Entering the Next Generation in Online Instruction

In the last few months we have seen the launch of edX, Coursera, and TED-Ed.  All three with the institutional backing to become major players in online education for the near future.  It’s an exciting time for anyone with a love of learning.

Education is evolving and classrooms are changing.  I believe we are heading into the next generation in online instruction, here are just a few of the signs.

Prestigious Universities Offering High Quality Web Optimized Courses for Free

The first generation of online courses mimicked the offline course experience.  Lectures were often the same length online as they were offline.   Assignments and tests also followed a similar structure as their offline equivalents.

In this next generation, lessons are broken down into smaller pieces with lectures, assignments, and assessments in a more web digestible format.  There is a general timeline but students are allowed to choose the best time to watch the lectures and complete the coursework.  Course discussions happen in an online community kind of way.

The Universities putting out these courses have been promising that they are on same level as their offline kin, just free and open to the world.   Makes you wonder how long it will be until you can string courses together to develop your own home school higher ed program.

Fresh Spectrum cartoon showing a man looking into a mirror and awarding himself a phD


EdX is a joint partnership between The Massachusetts Institute of Technology (MIT) and Harvard University to offer online learning to millions of people around the world. EdX will offer Harvard and MIT classes online for free. Through this partnership, the institutions aim to extend their collective reach to build a global community of online learners and to improve education for everyone.


We offer high quality courses from the top universities, for free to everyone. We currently host courses from Princeton University, Stanford University, University of California, Berkeley, University of Michigan-Ann Arbor, and University of Pennsylvania. We are changing the face of education globally, and we invite you to join us.

Content Structured to Allow Teachers and Students to Customize Learning Experiences

Since it’s online launch, TED has been a great source of material to pack into lessons, now they’re taking it to the next level.  TED-Ed offers the chance to mix any YouTube video with assessments and package it for your students.  It’s like Khan Academy but with many, many, more instructors.

Fresh Spectrum cartoon showing a teacher presenting a range of choices for each students daily education


This platform also allows users to take any useful educational video, not just TED’s, and easily create a customized lesson around the video. Users can distribute the lessons, publicly or privately, and track their impact on the world, a class, or an individual student.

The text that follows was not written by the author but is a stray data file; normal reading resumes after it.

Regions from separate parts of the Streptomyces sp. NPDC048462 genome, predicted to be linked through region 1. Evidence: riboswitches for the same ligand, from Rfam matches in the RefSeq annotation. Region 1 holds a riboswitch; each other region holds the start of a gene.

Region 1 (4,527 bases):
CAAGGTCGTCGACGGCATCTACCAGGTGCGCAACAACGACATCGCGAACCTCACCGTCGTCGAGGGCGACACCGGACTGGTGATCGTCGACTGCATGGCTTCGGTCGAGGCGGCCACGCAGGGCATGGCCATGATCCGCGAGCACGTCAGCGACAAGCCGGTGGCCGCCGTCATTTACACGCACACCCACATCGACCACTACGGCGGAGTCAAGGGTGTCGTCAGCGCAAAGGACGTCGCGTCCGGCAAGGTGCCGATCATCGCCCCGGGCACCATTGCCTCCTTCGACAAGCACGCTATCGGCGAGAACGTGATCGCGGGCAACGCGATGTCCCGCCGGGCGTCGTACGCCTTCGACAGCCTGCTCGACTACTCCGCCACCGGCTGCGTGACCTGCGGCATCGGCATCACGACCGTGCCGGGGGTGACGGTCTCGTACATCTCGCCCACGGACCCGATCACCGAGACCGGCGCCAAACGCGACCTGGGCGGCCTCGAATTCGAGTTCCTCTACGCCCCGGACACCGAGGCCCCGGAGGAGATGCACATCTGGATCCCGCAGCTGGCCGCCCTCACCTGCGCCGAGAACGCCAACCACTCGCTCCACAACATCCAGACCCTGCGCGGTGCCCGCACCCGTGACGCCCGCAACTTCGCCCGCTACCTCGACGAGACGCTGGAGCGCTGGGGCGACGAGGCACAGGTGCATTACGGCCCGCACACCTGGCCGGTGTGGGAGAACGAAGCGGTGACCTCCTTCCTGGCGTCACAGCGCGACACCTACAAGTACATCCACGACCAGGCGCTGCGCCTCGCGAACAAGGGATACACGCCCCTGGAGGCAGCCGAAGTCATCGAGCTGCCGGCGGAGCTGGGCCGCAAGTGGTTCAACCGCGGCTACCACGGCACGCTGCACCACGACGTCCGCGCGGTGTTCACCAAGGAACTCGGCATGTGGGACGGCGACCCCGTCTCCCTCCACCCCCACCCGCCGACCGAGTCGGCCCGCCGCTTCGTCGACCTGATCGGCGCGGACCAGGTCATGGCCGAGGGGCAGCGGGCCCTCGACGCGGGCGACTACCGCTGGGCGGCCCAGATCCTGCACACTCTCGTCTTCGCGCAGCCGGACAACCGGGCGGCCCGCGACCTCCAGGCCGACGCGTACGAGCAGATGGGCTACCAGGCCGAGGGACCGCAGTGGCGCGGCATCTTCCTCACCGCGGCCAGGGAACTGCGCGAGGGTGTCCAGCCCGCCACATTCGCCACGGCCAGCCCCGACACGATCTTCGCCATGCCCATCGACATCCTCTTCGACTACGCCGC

Khan Academy

With over 3,200 videos on everything from arithmetic to physics, finance, and history and hundreds of skills to practice, we’re on a mission to help you learn what you want, when you want, at your own pace.

Platforms that Give Everyone the Chance to Teach Online

You don’t have to be a teacher or a programmer to teach a class on the web.  Tech that makes it so any expert can easily start their own course allows for the development of more specialized online educational content and adds a level of competition for the basics.

Fresh Spectrum cartoon showing a student talking to their professor saying how they started teaching courses online and now believe the professor's classes are overpriced


Udemy’s goal is to disrupt and democratize the world of education by enabling anyone to teach and learn online.

Just as blogging democratized the publishing industry (enabling anyone to instantly become a journalist), Udemy seeks to dramatically change education by empowering millions of experts around the world to teach & share what they know.

Gamified Learning Platforms

Educational computer games have been around since the early days of the PC.  Gamified platforms are something different.  Instead of games setup to educate, gamified platforms are courses setup with game elements (scores, levels, leaderboards, etc.) designed to help students become engaged in the material and keep them moving forward.

Fresh Spectrum cartoon showing a small child telling her mother that with a little bit more XP her class will soon move to the next grade level


There isn’t a great Codecademy ‘About’ video on their site but I found this interview with the founders on Mashable.  They don’t start talking about Codecademy until the 2:30 mark.

Codecademy was created out of the frustrations Zach and Ryan felt with learning how to program. Tired with less effective text and video resources, Ryan and Zach teamed up to create Codecademy, a better, more interactive way to learn programming by actually coding. This is just the beginning. Join us as we make it easy for everyone to love and learn how to code.